In United Public Workers, the Court upheld § 9(a) of the Hatch Act, 5 U. S. C. § 7324(a)(2), which prohibits certain federal civil service employees from taking "an active part in political management or political campaigns." In Letter Carriers
At the same time, this Court has unequivocally rejected the premise that one surrenders the protection of the First Amendment by accepting the responsibilities of public employment. Elrod v. Burns, 427 U.S. 347 (1976); Pickering v. Board of Education, supra. And the Court has clearly recognized that restrictions on candidacy impinge on First Amendment rights. See, e. g., Illinois State Bd. of Elections v. Socialist Workers Party, 440 U.S. 173 (1979); Lubin v. Panish, 415 U.S. 709 (1974); American Party of Texas v. White, 415 U.S. 767 (1974); Bullock v. Carter, 405 U.S. 134, 142-143 (1972); Williams v. Rhodes, 393 U.S. 23, 34 (1968).
In undertaking this balance, I acknowledge, of course, that the State has a vital interest in ensuring that public officeholders perform their duties properly, and that a State requires substantial flexibility to develop both direct and indirect methods of serving that interest. But if the State's interest is not substantially furthered by the challenged restrictions, then the restrictions are an unnecessary intrusion into employee rights. If the restriction is effective, but interferes with protected activity more than is reasonably necessary to further the asserted state interest, then the overintrusive aspects of the restriction lack constitutional justification. In short, to survive scrutiny under the First Amendment, a restriction on political campaigning by government employees must be narrowly tailored and substantially related to furthering the State's asserted interests.
It is clear to me that Art. III, § 19, is not narrowly tailored to conform to the State's asserted interests. Nor does it further those interests in a meaningful way. I have discussed briefly the broad sweep and thus the absence of narrow tailoring of § 19 in Part I, supra. Section 19 bars the candidacy of a wide class of state, federal, and foreign officeholders. The offices enumerated in § 19 include the judges of all courts, the Secretary of State, the Attorney General, the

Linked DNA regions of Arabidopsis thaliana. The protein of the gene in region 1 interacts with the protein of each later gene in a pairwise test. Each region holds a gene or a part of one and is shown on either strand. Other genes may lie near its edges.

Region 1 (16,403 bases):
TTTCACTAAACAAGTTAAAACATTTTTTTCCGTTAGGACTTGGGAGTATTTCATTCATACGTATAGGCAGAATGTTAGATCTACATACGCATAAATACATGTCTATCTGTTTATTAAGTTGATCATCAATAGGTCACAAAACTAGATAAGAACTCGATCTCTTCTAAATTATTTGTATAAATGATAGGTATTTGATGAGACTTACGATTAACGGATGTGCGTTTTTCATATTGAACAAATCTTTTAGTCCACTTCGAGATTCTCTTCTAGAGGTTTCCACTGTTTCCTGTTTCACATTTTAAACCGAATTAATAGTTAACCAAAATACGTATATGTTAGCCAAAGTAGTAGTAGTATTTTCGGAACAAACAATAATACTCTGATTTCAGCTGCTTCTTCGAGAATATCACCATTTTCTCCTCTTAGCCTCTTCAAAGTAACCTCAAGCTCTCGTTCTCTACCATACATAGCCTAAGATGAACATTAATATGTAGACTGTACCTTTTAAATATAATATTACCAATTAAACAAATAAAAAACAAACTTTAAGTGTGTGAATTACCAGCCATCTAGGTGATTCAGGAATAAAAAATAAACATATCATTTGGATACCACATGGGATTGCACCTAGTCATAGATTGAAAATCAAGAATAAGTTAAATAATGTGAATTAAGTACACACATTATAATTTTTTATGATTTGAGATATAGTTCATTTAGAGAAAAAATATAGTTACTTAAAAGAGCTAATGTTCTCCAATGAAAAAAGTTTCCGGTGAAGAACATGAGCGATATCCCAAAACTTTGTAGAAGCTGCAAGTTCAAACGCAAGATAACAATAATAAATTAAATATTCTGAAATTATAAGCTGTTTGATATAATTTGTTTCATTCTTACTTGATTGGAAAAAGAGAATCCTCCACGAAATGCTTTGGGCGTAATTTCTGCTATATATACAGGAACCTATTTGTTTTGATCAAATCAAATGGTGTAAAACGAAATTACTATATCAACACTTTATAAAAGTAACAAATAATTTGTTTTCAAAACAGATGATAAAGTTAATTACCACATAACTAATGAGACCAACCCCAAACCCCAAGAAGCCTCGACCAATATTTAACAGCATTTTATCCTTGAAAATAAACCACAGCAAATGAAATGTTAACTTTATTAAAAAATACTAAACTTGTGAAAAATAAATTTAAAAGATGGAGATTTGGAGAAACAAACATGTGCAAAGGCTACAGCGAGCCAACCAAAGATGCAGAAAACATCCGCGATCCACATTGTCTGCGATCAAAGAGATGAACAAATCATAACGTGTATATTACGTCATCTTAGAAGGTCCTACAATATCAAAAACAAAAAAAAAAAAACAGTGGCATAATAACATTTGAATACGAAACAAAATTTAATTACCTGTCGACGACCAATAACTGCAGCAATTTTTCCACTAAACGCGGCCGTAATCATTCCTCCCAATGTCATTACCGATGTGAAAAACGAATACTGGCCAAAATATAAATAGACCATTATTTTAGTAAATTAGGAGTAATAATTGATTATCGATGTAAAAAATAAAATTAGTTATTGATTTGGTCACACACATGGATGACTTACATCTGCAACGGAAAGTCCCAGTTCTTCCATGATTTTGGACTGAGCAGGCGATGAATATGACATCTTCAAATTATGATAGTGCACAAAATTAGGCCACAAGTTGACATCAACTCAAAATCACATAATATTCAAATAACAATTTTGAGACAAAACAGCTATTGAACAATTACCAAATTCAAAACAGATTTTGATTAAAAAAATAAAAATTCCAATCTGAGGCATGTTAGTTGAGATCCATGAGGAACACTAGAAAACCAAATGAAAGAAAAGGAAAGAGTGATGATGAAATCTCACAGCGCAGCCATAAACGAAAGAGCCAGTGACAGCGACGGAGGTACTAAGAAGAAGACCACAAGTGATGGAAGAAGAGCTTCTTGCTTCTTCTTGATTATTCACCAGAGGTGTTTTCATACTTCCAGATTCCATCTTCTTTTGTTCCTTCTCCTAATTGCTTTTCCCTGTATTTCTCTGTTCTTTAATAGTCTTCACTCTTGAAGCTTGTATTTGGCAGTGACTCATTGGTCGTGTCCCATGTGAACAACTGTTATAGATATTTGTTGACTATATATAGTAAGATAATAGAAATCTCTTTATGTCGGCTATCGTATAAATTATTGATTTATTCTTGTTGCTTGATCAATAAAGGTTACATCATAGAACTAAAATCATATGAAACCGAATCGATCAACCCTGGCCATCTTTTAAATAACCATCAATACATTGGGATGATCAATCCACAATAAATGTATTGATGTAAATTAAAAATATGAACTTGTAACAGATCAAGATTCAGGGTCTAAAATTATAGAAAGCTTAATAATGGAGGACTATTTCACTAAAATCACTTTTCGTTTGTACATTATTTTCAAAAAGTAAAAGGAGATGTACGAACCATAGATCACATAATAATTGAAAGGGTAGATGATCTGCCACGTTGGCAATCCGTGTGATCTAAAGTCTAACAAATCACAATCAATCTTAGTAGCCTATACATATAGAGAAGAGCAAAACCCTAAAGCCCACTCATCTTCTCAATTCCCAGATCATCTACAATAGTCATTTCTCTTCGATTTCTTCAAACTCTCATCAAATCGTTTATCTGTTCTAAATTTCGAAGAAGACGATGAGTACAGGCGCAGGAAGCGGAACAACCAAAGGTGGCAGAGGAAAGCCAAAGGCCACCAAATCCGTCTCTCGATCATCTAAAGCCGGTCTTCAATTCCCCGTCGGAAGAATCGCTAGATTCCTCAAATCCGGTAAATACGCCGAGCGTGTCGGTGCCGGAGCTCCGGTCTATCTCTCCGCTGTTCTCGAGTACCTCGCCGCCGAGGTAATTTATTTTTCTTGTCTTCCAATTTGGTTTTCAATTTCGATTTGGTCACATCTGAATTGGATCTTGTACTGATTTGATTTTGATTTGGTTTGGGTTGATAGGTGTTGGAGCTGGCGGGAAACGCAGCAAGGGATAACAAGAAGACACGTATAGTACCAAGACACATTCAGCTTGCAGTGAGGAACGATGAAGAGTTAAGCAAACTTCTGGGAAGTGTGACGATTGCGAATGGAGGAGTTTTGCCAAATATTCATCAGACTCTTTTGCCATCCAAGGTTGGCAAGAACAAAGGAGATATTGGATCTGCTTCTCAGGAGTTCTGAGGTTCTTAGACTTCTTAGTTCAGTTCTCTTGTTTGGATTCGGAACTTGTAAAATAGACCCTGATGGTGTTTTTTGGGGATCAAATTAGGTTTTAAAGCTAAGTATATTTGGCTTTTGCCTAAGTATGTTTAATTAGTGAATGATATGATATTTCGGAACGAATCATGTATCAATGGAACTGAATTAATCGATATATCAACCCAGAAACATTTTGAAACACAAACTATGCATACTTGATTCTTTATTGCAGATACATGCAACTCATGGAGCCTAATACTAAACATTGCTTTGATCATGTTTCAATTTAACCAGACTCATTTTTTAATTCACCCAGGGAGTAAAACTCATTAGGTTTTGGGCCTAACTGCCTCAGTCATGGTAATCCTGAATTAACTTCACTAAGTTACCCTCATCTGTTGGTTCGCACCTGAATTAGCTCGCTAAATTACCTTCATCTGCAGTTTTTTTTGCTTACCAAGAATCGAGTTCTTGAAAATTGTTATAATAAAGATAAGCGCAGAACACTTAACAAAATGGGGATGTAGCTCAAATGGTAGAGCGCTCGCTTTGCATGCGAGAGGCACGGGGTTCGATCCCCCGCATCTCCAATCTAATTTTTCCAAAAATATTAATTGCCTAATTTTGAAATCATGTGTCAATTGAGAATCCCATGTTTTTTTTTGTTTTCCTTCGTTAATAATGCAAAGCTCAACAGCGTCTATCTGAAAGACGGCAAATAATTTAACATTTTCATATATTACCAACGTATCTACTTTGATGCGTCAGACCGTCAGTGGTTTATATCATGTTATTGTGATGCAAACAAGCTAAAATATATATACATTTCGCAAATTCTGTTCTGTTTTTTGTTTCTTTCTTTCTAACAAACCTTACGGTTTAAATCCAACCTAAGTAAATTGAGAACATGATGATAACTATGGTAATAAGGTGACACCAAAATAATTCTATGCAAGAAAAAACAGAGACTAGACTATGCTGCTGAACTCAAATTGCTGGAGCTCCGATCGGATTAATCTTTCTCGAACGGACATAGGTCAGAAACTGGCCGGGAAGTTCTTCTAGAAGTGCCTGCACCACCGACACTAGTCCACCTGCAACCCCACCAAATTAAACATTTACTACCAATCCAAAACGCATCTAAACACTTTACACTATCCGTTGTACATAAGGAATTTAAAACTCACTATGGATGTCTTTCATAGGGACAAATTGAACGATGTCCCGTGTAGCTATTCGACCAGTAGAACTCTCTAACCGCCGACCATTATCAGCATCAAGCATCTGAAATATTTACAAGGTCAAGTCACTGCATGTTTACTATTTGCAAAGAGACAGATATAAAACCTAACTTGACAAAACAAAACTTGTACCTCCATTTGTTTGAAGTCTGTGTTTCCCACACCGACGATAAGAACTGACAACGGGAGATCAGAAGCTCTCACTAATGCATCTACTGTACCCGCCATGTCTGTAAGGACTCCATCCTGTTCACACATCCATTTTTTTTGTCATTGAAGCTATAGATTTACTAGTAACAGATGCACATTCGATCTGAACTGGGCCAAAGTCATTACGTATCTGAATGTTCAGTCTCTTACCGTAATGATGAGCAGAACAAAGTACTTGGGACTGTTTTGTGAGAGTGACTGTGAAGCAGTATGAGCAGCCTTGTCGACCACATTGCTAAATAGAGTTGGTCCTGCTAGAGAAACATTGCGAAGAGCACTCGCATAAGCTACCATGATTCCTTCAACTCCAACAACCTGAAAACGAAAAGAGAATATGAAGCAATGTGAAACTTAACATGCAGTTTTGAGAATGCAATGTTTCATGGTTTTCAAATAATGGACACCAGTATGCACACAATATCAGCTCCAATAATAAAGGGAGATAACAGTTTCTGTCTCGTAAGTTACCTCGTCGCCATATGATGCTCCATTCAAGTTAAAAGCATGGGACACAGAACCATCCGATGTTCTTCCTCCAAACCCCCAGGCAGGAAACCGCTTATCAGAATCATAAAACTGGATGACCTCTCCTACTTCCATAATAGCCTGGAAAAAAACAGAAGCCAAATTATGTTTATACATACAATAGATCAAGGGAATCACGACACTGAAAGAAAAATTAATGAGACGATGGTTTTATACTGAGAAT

Section 19 is not merely a resign-to-run law, or a prohibition on dual officeholding. Rather, the Texas Supreme Court has construed the phrase, "during the term for which he was elected or appointed," to bar candidacy for the legislature even after an official has resigned from his current office. See n. 4, supra. As one commentator has noted, § 19 "has trapped the unwary who believed (not unreasonably) that by resigning their present office they would be eligible to run for the legislature." 1 G. Braden, The Constitution of the State of Texas: An Annotated and Comparative Analysis 135 (1977).
In many of its applications § 19 has absolutely no connection to Texas' interest in how Texas public officials perform their current duties. This provision applies to persons holding office under the United States or any foreign government and would thus bar a person holding federal office from resigning from that office and running for the Texas Legislature.
The same irrationality evident to me when I analyzed § 19 under the Equal Protection Clause convinces me that it is not substantially related to furthering the asserted state interests. Appellants contend that § 19 promotes attention to
In sum, the prohibition of § 19 furthers in no substantial way any of the asserted state interests said to support it, and is not narrowly tailored to avoid unnecessary interference with the First Amendment interests of government employees. Accordingly, in my view, this provision is invalid as an unjustified infringement on appellees' First Amendment rights.
Because the Court finds neither an equal protection nor a First Amendment violation in either of these restrictions on candidacy, I respectfully dissent.
In my view, some greater deference may be due the State because these restrictions affect only public employees, see Part II, infra, but this does not suggest that, in subjecting these classifications to equal protection scrutiny, we should completely disregard the vital interests of the candidates and the citizens who they represent in a political campaign.